BH: There continue to be spikes of interest within the public that are centered around big events, going back to the Target breach, when consumers started to get much more anxious about payment card data, and companies started to get much more careful about third-party service providers. Also, there was the Sony breach, where everyone woke up to the fact that not only might the cyber criminals get in and steal your personal data, but they might get in and set your house on fire, take all of your IP assets and shut down your communication systems. The Equifax breach was another major event, and then of course we’ve had Facebook. I think there will continue to be a lot of good thought around the need for privacy legislation, but we have yet to see anything concrete and comprehensive in the U.S. I think there will be a lot of learning from the fact that so much of American business is focused on the GDPR, and the GDPR requires a cultural shift in the way people think about privacy. And I think that that kind of approach, or something like it, is what’s going to be ultimately needed in the U.S., but it’s probably a little ways down the road.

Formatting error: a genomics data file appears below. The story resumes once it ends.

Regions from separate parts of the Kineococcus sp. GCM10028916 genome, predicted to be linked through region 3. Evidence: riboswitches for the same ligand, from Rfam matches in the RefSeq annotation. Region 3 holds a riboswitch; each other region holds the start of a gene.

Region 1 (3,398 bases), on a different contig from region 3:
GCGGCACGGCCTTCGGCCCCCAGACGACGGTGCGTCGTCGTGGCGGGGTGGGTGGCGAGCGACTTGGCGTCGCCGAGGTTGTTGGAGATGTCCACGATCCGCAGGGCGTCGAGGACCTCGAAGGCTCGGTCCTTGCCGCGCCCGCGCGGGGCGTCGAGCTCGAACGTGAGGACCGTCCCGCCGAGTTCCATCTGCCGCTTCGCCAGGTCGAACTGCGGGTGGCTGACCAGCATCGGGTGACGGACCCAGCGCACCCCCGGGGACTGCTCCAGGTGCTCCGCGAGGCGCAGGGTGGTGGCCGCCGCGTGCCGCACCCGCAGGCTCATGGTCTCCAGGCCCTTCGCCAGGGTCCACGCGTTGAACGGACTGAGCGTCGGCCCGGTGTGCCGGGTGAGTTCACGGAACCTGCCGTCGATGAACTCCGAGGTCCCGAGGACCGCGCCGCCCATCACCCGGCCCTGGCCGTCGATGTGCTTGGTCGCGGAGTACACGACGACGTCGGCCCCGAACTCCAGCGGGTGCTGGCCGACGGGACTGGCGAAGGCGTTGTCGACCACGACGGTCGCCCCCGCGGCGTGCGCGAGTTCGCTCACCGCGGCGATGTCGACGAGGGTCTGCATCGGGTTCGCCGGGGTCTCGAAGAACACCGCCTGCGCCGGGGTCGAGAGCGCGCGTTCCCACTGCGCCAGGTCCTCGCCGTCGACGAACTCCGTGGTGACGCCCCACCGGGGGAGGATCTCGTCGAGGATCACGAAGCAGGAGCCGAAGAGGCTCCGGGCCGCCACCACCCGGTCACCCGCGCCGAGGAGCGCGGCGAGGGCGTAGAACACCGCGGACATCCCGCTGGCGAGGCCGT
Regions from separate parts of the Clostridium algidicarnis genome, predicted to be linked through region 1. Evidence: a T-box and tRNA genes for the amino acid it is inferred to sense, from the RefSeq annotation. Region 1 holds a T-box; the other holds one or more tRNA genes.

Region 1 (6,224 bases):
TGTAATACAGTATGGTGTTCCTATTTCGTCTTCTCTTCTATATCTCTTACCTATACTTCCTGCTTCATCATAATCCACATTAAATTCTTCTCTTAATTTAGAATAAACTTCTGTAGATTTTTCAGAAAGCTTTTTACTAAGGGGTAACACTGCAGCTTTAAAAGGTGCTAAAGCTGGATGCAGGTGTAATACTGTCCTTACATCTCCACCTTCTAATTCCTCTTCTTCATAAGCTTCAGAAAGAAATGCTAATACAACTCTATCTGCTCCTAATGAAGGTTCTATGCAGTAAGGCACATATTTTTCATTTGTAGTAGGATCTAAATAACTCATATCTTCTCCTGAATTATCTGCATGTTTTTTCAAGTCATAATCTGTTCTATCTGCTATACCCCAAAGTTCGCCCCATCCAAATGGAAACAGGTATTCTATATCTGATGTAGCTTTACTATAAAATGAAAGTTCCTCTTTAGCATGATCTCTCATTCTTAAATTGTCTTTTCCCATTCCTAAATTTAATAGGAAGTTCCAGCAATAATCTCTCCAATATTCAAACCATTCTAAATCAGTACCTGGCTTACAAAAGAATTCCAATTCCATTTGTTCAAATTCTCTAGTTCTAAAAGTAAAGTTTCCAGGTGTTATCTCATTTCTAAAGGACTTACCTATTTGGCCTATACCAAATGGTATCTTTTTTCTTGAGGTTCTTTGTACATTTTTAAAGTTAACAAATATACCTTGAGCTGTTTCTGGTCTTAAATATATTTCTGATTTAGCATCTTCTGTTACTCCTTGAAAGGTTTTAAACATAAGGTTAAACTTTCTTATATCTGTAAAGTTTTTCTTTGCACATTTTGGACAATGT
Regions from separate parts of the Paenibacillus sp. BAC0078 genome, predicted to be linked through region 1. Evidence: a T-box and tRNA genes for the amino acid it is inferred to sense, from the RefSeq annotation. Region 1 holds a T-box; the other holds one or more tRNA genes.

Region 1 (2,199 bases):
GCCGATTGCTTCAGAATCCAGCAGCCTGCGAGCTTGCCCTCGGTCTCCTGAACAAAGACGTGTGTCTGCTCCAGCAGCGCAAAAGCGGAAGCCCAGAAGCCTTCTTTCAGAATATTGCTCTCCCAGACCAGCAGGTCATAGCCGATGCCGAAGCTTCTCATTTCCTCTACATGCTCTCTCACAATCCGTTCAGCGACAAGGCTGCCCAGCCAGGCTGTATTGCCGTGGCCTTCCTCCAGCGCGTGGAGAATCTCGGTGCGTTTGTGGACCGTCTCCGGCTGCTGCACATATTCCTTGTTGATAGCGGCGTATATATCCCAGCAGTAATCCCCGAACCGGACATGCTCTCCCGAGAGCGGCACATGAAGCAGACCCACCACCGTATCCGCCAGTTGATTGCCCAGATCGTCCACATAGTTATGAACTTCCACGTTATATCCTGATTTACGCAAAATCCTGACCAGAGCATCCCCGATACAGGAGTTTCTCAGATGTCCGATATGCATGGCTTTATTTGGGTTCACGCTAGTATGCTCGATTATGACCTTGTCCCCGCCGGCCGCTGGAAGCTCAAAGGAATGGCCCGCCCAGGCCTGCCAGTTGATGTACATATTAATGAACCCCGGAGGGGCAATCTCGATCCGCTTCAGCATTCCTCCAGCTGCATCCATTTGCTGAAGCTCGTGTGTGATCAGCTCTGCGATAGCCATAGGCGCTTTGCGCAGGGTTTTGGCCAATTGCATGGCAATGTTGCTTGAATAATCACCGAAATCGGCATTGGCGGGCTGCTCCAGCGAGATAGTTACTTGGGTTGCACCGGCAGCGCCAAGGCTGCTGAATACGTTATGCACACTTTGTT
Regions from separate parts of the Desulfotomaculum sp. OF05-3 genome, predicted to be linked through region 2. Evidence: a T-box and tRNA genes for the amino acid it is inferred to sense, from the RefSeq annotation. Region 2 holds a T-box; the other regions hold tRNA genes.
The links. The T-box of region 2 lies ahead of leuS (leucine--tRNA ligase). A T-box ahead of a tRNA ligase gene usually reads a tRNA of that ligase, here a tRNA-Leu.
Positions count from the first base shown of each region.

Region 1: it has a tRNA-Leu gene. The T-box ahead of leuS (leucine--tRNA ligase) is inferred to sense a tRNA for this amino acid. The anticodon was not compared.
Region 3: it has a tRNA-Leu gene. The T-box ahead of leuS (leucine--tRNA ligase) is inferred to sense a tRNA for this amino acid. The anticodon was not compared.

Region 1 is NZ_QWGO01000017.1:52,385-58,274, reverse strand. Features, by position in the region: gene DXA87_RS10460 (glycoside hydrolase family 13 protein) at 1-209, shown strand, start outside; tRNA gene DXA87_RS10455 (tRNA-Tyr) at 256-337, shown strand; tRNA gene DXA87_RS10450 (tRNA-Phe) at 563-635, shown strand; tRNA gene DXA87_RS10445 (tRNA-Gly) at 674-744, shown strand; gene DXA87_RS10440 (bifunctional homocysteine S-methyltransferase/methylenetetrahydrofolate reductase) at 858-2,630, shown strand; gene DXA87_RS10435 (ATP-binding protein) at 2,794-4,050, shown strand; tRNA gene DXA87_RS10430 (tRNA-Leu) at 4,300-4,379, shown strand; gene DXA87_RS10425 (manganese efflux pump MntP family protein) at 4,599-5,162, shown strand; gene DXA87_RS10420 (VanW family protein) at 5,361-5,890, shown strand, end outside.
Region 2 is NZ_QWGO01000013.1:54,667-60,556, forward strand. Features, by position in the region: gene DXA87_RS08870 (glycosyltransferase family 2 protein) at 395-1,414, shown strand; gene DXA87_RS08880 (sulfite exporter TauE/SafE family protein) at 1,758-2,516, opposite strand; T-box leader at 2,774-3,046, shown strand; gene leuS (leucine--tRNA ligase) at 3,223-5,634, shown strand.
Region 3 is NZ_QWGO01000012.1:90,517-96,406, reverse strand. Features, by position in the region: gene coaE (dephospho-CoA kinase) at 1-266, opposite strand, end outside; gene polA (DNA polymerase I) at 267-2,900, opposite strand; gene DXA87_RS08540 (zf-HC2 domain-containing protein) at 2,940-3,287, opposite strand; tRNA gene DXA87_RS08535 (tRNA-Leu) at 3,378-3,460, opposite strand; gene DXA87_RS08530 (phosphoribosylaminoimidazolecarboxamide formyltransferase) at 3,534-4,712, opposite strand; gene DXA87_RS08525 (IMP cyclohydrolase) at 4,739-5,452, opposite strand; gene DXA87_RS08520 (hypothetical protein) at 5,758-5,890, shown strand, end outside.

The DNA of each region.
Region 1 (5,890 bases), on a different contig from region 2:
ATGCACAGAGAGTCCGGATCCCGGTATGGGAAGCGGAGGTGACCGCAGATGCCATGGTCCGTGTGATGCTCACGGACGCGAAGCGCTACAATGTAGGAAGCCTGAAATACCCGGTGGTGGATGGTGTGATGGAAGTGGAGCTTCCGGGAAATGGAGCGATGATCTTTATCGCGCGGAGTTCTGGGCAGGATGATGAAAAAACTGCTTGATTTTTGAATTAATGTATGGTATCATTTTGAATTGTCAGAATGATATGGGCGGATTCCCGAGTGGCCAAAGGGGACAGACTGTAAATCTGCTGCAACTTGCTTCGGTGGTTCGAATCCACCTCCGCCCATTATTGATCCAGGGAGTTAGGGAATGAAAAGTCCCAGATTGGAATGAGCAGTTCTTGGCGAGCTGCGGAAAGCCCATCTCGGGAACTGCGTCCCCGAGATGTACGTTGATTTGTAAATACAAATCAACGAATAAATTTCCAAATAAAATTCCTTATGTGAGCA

LBB: it seems that some companies have already recognized that the GDPR applies to them and is superior to what we have in the U.S., and they’re taking steps to adopt it globally. Do you have a sense of how popular that approach is now? Do you think that’s likely to catch on?